Welcome to a three-part series on the pros and cons of independent or self publishing. This is going to be an honest discussion about what you need to consider before deciding which route is best for your publishing goals and skill set. First, we’ll look at overall concerns within the positives and negatives of each type of publishing. Part two will dive into potential earnings and royalties along with the business concerns you must address for successful independent publishing.
Great post by Anne R. Allen about common mistakes, misconceptions with writing that first book.
I like how she specifically address the problematic examples she gives and offers some solutions to the quandary of that first book.
I disagree, however, that you shouldn’t try and pitch that first book. Why not pitch it? You learn a lot by doing this. But… at the same time, work on that second book for sure, and the third. Build that viewership via a blog or some other social media presence. Join writer’s groups, critique groups. Go to writing conferences… Go ahead and self-publish, if you want. If the agent you eventually find doesn’t want your first book, then maybe they’ll want the second or third one.
Publishing is a business so you need to learn the business. And connecting with other writers can help in so many ways.
Novelists and memoirists have a lot in common, including the mistakes they tend to make. Don’t make this one when you’re starting out.
I’m sure I’ve shared posts on copyright before, but it’s always good to have a refresher. It’s quite easy to get an official copyright for anything you publish and even though it doesn’t help someone from taking your work electronically, it’s an inexpensive safeguard ($55 for electronic submission) if you every need to enter the court system. And Dave gives some examples of text used on a copyright page for those indie publisher out there!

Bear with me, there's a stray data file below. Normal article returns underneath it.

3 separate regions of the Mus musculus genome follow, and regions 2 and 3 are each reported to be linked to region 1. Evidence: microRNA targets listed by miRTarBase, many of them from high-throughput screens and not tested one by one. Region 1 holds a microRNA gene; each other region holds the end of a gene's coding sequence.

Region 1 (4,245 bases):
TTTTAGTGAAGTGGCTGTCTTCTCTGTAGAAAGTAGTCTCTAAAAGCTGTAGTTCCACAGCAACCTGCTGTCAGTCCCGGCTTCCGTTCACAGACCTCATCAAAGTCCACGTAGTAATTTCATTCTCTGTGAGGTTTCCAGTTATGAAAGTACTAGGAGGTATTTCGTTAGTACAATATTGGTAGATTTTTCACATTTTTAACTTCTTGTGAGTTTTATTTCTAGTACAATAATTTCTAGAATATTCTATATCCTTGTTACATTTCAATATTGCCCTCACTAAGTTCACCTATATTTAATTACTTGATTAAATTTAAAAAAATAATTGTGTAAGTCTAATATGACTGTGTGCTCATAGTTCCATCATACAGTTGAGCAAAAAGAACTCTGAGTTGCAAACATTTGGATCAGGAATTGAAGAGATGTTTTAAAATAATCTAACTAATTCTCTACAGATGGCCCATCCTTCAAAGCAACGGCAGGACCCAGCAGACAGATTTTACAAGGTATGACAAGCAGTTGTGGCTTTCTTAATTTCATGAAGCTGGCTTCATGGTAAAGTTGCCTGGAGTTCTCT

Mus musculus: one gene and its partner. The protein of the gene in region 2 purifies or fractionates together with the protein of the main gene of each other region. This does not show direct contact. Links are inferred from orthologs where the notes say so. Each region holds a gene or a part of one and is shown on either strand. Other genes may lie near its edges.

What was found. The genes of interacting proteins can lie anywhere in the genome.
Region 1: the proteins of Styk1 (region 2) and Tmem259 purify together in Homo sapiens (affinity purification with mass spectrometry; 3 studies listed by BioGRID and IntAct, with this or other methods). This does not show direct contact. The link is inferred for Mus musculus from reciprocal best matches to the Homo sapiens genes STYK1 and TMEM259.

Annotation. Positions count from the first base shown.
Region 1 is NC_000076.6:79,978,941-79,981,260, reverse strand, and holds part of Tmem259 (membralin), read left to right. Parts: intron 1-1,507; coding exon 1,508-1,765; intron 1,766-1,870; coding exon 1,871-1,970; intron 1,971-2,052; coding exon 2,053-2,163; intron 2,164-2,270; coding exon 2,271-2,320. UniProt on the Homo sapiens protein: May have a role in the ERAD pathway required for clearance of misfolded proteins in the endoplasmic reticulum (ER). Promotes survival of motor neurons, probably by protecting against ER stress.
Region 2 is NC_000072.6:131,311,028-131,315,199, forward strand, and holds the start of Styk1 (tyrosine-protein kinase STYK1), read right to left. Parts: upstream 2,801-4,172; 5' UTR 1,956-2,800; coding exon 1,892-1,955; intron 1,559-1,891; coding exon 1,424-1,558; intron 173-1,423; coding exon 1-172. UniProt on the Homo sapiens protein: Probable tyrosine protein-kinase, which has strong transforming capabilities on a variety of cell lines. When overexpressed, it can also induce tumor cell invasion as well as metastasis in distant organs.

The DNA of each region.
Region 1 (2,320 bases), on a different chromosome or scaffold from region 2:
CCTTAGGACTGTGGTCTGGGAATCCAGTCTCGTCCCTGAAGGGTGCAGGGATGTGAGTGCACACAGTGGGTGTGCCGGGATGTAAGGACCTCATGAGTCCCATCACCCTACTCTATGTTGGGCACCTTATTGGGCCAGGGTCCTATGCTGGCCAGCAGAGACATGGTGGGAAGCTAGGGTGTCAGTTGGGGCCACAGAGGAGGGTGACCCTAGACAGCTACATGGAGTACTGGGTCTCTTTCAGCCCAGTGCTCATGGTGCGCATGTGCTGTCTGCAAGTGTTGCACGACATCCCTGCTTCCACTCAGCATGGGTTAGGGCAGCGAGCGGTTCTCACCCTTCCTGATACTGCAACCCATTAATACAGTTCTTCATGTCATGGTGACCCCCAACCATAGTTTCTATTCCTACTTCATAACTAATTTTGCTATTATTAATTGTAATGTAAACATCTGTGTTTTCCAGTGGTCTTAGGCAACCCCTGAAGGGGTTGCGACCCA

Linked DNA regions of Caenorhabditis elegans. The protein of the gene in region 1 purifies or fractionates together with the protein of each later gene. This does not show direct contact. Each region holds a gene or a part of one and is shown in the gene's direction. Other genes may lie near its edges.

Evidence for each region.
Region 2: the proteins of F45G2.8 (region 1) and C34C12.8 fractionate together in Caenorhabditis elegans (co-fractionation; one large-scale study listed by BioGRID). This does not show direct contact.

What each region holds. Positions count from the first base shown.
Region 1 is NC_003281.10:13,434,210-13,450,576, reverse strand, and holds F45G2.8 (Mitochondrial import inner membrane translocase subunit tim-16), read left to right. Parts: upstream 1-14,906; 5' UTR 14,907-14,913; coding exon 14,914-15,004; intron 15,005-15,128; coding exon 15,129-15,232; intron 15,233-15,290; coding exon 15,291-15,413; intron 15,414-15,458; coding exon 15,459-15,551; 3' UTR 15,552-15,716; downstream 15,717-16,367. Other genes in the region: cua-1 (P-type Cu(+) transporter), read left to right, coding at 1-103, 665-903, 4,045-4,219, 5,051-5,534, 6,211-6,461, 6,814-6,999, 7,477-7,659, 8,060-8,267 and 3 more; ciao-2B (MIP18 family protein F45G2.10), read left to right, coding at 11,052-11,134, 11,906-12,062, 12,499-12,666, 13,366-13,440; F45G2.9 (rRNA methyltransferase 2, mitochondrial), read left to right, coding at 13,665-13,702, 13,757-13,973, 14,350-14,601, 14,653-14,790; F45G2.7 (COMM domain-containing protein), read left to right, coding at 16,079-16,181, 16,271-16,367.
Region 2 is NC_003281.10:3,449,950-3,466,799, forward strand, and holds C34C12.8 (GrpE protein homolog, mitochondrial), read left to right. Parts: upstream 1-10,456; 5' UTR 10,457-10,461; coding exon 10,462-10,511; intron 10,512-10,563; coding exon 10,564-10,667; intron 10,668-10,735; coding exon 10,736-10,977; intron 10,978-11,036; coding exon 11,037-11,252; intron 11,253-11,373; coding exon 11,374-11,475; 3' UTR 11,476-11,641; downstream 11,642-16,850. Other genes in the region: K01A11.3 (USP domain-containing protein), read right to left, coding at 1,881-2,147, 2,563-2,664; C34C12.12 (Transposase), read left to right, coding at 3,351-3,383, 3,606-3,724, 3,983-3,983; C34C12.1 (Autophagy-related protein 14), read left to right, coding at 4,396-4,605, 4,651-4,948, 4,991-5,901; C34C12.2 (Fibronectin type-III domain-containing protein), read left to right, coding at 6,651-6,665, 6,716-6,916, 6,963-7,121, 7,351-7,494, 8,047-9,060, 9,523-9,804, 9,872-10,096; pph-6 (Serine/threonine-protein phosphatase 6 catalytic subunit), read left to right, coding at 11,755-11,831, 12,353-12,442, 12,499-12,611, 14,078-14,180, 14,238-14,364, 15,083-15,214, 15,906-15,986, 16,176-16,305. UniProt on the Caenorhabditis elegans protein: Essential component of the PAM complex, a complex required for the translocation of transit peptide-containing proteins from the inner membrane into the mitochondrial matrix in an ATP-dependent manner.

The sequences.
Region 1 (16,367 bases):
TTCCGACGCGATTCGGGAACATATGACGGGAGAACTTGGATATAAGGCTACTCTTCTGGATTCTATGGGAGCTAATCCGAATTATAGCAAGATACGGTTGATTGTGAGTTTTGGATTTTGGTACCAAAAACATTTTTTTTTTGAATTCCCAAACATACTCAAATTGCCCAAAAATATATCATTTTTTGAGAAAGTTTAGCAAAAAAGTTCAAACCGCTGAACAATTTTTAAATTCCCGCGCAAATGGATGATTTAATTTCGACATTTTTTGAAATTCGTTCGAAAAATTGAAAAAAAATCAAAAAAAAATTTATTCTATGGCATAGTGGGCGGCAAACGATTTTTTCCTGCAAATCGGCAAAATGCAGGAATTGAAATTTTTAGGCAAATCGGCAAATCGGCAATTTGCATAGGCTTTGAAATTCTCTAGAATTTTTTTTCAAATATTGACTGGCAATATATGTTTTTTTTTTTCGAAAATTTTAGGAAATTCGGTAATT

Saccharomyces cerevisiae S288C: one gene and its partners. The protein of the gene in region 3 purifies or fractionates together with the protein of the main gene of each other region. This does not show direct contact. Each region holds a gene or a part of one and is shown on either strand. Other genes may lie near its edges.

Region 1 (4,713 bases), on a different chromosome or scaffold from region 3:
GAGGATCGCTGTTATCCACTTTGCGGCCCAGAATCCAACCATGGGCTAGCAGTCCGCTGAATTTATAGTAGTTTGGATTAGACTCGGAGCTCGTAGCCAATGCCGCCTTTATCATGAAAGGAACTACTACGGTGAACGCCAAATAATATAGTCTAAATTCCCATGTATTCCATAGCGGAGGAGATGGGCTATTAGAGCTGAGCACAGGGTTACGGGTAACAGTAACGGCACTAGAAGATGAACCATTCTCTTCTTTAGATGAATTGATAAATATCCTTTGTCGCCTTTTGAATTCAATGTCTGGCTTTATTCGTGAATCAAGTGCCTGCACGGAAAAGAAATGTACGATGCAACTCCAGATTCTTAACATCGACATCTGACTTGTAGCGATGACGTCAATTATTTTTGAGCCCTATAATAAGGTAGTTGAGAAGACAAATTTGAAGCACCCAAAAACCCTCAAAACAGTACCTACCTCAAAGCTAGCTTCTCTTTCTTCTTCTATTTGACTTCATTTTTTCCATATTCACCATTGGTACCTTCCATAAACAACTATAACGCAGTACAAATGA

Thanks Dave and Lawyer Steve!
Learn from a lawyer how you can legally copyright a book, with examples and a easy step-by-step process to help protect your book’s rights.
Some really good points from Books Go Social personality Elisabeth Schaffalitzky (say that five times fast!) about publishing for those who have yet to publish and even for an established author. (Link below) They polled their author readers and got these 5 things authors wish they knew before they published the first time.
(Note that professional editing is #1)
So you know you want to succeed as a writer. You have a story to tell, you think you’re good at it, and you think other people would agree! However, the will and the motivation to write aren’t enough. …
Jane Friedman has updated us on the currect trends for traditional publishing, but I’m guessing some of what is happening in traditional publishing is happening is self-publishing as well.
Keep in mind, what is trending now might or might not be something you want to look at writing. It takes time to get a book out, a good book – well written, well edited, well designed and proofed. And self-pub authors in particular need to take that time. Sometimes you only get one chance with a reader.
So unless you’ve got the inside scoop on what will be the next big thing in writing, it’s usually best to stick to writing what you are passionate about.
But that is just my opinion. 🙂
The rise of Millennial nostalgia and graphic novels, the decline of political tell-alls and publisher-driven marketing: all of this and more in 2019 trends.